Costs of €20,000 awarded against asylum seeker for injury

South African claimed he slipped on wet floor at asylum seeker centre in Swords

Judge James O’Donohue at Dublin Circuit Civil Court dismissed Andrew  Joseph’s €38,000 damages claim because of what he described as “a lack of credibility” in his evidence. File photograph: Collins Courts

Judge James O’Donohue at Dublin Circuit Civil Court dismissed Andrew Joseph’s €38,000 damages claim because of what he described as “a lack of credibility” in his evidence. File photograph: Collins Courts

 

Legal costs of up to €20,000 were awarded against a €19-a-week asylum seeker who on Tuesday lost a damages claim for personal injury against the State and a catering company.

South African Andrew Joseph, who is awaiting a decision on his asylum request, claimed he injured himself in a bathroom in February 2012 due to the negligence of those responsible for the Refugee and Asylum Seeker Centre in Swords.

Mr Joseph claimed that after using the toilet facilities, he had slipped on a plastic bag on the wet floor, smashing a number of his ribs when he fell against a wash basin.

Barrister Timothy Sheehan, counsel for Mr Joseph, who now lives in a Refugee and Asylum Seeker Centre in Galway, told the Circuit Civil Court that residents at the Swords Centre regularly washed their smalls in the bathroom concerned and Mr Joseph believed the plastic bag had been dropped by one of them.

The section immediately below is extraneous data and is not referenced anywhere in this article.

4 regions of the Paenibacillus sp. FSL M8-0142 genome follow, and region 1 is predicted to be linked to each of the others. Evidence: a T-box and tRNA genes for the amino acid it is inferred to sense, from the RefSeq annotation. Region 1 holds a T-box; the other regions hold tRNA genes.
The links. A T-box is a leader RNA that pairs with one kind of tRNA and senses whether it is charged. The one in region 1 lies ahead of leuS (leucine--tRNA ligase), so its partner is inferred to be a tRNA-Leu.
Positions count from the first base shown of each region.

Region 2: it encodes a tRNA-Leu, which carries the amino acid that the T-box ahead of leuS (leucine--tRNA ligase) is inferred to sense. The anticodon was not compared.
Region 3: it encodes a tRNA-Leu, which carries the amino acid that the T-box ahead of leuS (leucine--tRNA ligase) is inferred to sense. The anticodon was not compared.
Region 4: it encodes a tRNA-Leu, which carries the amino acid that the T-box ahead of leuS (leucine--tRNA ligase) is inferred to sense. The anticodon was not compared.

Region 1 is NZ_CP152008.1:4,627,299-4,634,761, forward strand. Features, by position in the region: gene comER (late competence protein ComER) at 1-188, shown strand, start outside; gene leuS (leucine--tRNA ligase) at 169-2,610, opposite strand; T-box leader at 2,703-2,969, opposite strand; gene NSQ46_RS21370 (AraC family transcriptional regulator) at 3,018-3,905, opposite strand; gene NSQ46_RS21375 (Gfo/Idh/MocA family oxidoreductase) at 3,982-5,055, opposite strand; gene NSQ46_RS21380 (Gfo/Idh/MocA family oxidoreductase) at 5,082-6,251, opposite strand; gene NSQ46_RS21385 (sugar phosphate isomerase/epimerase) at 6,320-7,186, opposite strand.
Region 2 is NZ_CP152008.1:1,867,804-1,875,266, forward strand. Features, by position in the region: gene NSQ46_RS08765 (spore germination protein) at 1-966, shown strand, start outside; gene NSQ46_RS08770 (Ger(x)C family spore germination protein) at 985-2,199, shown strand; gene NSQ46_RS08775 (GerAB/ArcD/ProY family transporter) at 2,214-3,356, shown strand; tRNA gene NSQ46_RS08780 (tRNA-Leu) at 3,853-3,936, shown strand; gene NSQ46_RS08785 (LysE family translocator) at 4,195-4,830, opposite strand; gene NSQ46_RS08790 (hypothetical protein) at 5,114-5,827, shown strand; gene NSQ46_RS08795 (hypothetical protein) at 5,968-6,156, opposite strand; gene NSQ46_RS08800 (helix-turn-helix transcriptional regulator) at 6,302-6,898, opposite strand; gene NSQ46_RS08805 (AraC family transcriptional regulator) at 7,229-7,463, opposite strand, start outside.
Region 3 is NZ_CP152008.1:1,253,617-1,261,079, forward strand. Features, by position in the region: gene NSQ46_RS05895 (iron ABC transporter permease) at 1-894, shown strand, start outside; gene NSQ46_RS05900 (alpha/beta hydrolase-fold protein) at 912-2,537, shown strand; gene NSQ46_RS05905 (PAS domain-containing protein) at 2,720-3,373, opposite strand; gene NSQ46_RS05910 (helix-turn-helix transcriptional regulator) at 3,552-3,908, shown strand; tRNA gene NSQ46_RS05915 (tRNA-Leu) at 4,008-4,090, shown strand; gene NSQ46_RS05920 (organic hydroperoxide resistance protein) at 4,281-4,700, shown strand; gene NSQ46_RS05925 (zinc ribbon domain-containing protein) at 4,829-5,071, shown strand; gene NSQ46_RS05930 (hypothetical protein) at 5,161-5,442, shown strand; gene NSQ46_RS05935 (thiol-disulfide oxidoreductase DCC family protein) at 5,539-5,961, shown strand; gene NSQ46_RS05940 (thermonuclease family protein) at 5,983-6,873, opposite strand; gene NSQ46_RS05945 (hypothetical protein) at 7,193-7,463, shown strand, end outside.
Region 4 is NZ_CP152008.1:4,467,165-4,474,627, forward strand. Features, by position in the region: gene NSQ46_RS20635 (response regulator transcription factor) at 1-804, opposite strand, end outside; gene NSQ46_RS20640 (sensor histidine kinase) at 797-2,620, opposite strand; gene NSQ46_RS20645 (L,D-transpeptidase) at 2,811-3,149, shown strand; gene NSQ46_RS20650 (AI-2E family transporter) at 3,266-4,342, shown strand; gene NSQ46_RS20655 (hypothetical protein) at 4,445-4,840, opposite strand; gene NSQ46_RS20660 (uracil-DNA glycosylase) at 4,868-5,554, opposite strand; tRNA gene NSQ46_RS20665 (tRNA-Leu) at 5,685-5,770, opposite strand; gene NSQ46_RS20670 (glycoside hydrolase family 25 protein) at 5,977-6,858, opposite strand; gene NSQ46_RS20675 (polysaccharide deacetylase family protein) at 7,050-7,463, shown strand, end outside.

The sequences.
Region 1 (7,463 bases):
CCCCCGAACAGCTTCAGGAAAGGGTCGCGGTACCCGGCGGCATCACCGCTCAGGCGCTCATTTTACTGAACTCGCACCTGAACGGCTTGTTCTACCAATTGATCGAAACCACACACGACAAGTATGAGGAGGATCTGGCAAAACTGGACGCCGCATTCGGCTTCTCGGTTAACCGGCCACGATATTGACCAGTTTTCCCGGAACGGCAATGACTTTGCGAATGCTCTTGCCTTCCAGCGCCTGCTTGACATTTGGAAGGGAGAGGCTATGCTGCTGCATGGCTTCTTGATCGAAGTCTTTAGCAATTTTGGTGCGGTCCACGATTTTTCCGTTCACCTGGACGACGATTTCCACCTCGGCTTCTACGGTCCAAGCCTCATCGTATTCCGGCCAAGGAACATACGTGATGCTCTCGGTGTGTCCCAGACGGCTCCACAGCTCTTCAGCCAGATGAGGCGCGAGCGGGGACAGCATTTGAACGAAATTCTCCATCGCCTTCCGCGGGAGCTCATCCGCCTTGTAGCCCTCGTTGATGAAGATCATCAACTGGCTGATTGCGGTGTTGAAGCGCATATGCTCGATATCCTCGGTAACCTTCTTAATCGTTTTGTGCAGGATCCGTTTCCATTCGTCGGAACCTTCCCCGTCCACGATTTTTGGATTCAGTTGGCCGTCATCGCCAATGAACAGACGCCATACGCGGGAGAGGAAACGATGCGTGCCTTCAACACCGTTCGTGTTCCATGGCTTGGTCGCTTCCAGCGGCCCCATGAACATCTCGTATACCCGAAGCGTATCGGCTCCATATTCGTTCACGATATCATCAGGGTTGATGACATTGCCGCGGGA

‘A lack of credibility’

Judge James O’Donohue, dismissing Mr Joseph’s €38,000 damages claim because of what he described as “a lack of credibility” in his evidence, said he felt the matter of the plastic bag had been an afterthought.

He awarded costs against Mr Joseph in favour of the two defendants, the Minister for Justice, Equality and Defence and East Coast Catering Ireland Ltd, with an address at Ground Floor, Block 2, Quayside Business Park, Dundalk, Co Louth.

The judge suggested that since Mr Joseph was on asylum-seeker’s allowance of only €19 a week, there was little chance he would be able to pay the costs.

Barrister Conor Kearney, counsel for the defendants, had argued that his clients had only become aware of Mr Joseph’s alleged accident when they received his solicitor’s letter.

Mr Kearney said the defendants denied residents washed their undergarments in the bathroom, as the centre offered full laundry facilities.

Judge O’Donohue said he was satisfied the centre had a proper cleaning schedule in place, and it was “highly unlikely” Mr Joseph had slipped on a plastic bag.